Highlights of the 2004 China Trip : Shanghai, Mount Wudang, Xian, Hua Shan, Luoyang, Shaolin Temple and Beijing
Yu Garden, Shanghai
Twenty-nine students and family members joined the Tai Chi Academy tour this year. Ou r journey commenced in Shanghai, one of the largest cities in the world. It is a city with many faces; it combines the old with the new. Places such as the Peace Hotel reflect the rich colonial architecture of its time. The beautiful Yu Garden, built between 1559 and 1577, preserves the traditional Chinese culture of days gone by. The striking TV tower shines like a monument to modern architecture. We also visited the Shanghai Museum and saw Shanghai in all its glorious neon lights on our night cruise. And, of course, there was the shopping which everyone enjoyed – great bargains and never-ending stories.
After Shanghai, we went to Mount Wudang, a legendary place where Taoist Master Chang San Feng developled Tai Chi Chuan (generally known as Tai Chi for short). Tai Chi was unlike any other martial arts in China at that time. Chang successfully combined the internal Taoist practices of healing and strengthening one’s vitality, energy and spirit into one dynamic form of training, which also served as a form of self defence. Mount Wudang is the perfect place for training. It is peaceful, majestic and full of qi and vitality. You can literally feel the energy of this sacred mountain. Training at our hotel every morning gave us a beautiful view of mountains and trees and a sense of another world. We had our training sessions with Taoist Master Yuan from the Wudang Taoist Kung Fu Academy. Master Yuan talked for an hour about various aspects of Taoism first before he taught us some of the Wudang Tai Chi form – a thoroughly enjoyable experience.
From our peaceful mountain abode, it was on to Xian to see the magnificent terra cotta warriors. Xian is a very interesting city, oozing with history. In recent times, it has been developed into a major tourist attraction. Its modern buildings and shining night lights are testament to a place of fun and leisure.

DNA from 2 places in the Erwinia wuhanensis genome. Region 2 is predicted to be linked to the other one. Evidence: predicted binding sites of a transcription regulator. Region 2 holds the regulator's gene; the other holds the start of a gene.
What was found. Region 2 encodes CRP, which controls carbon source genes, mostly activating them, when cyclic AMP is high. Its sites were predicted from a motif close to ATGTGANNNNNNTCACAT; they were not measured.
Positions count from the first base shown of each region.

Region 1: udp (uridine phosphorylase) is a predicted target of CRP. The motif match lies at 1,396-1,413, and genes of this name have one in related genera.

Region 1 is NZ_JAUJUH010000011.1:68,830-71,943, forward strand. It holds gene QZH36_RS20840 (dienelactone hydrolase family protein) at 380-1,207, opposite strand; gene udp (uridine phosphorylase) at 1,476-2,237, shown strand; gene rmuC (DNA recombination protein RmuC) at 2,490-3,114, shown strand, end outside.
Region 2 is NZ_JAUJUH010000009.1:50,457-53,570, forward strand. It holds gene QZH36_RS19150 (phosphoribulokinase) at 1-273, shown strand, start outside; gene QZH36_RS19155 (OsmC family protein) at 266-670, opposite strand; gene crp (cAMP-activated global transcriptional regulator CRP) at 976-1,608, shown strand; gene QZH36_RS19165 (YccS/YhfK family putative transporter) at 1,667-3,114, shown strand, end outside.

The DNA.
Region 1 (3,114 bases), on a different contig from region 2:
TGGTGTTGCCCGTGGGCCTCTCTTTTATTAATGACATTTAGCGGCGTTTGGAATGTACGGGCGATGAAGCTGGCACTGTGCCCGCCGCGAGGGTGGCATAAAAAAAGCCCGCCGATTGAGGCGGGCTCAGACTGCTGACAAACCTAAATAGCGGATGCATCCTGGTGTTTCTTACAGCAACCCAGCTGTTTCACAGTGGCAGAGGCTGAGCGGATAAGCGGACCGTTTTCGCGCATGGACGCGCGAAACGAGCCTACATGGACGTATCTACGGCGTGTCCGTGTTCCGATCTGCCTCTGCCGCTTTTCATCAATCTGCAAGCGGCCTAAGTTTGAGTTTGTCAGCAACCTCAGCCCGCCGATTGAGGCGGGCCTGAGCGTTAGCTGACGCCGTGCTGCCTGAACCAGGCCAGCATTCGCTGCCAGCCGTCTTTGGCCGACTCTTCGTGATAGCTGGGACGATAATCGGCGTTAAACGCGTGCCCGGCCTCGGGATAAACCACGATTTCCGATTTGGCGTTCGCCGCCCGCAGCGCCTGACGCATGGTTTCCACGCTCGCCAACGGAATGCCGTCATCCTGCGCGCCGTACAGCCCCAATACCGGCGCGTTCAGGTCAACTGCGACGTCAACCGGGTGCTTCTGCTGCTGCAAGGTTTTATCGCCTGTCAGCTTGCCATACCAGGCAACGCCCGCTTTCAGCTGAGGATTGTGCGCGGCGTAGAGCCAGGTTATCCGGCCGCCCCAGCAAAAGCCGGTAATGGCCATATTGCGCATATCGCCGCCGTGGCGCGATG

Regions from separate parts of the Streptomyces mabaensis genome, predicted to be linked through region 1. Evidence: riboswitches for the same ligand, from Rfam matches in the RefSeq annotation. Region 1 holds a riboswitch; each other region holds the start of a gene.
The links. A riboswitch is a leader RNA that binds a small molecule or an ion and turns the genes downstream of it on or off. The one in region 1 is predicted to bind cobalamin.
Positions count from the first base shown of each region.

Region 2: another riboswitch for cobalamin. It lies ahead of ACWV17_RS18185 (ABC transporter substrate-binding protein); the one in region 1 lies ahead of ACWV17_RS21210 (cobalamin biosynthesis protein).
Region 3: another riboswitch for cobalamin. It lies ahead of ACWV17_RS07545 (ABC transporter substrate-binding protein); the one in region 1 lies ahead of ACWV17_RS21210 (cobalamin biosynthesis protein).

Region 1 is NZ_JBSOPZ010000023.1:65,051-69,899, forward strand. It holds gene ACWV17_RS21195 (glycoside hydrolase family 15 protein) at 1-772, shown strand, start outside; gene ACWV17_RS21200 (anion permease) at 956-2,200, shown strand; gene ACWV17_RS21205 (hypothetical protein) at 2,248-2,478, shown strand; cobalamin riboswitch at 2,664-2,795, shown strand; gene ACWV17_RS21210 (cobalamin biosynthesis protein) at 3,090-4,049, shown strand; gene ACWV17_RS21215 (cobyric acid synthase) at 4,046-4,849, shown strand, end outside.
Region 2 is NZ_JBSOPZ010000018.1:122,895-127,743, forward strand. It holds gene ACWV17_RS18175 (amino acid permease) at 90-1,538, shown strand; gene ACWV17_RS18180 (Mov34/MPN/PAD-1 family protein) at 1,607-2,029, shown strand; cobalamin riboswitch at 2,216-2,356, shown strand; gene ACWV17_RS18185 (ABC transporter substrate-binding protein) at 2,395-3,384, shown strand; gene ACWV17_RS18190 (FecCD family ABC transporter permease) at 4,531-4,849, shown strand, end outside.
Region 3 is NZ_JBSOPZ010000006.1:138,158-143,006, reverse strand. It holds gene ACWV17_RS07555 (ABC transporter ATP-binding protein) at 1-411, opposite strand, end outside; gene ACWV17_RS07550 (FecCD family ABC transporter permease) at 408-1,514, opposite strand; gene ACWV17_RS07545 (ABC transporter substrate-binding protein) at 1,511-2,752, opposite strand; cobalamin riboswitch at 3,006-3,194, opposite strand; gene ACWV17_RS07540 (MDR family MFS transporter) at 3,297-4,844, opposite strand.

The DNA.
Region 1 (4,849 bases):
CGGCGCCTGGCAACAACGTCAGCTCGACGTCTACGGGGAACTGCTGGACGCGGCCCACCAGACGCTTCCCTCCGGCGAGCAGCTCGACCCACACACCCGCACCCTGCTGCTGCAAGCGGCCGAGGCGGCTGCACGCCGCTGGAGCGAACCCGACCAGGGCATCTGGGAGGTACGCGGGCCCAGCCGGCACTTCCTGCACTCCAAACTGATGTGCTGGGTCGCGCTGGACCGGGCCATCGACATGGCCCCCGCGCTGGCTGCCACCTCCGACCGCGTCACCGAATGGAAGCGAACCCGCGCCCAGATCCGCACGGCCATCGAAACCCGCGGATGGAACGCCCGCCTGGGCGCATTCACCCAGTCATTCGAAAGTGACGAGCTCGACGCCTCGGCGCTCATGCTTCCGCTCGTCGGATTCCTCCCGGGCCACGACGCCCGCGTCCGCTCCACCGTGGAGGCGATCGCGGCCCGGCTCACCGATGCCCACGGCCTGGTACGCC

Yin Yang Stone Carving, Hua Shan
After a short but interesting stay at Xian, we headed for Hua Shan, a mountain which is famous for its near-vertical cliffs and plunging ravines. The name “hua” means flower. The mountains in this range are shaped in the form of five petals of a flower. The fame of Hua Shan derives from its natural beauty which takes the form of huge granite peaks towering over the plains of the Shaanxi province. Throughout its many peaks and valleys are Taoist monasteries. During the Song Dynasty, the fate of Hua Shan was played over a game of chess between Taoist sage Chen Tuan (c871-989 A.D.) on Hua Shan and Emperor Zhao Kuang Yi. Emperor Zhao wanted to use Hua Shan for a military garrison. Chen wanted Hua Shan to remain as a sacred mountain. Although the Emperor was famous for his expertise at chess, yet Chen was skilled in the art of divination, so he predicted the Emperor’s every move. The Taoist sage won the game and the Emperor kept his word and left Hua Shan alone. The Chess Game Pavilion, a monument to the contest, still stands today on the top of the central peak of Hua Shan. Hua Shan is filled with many such legends. The more you know about Chinese history, the more interesting travel in China becomes.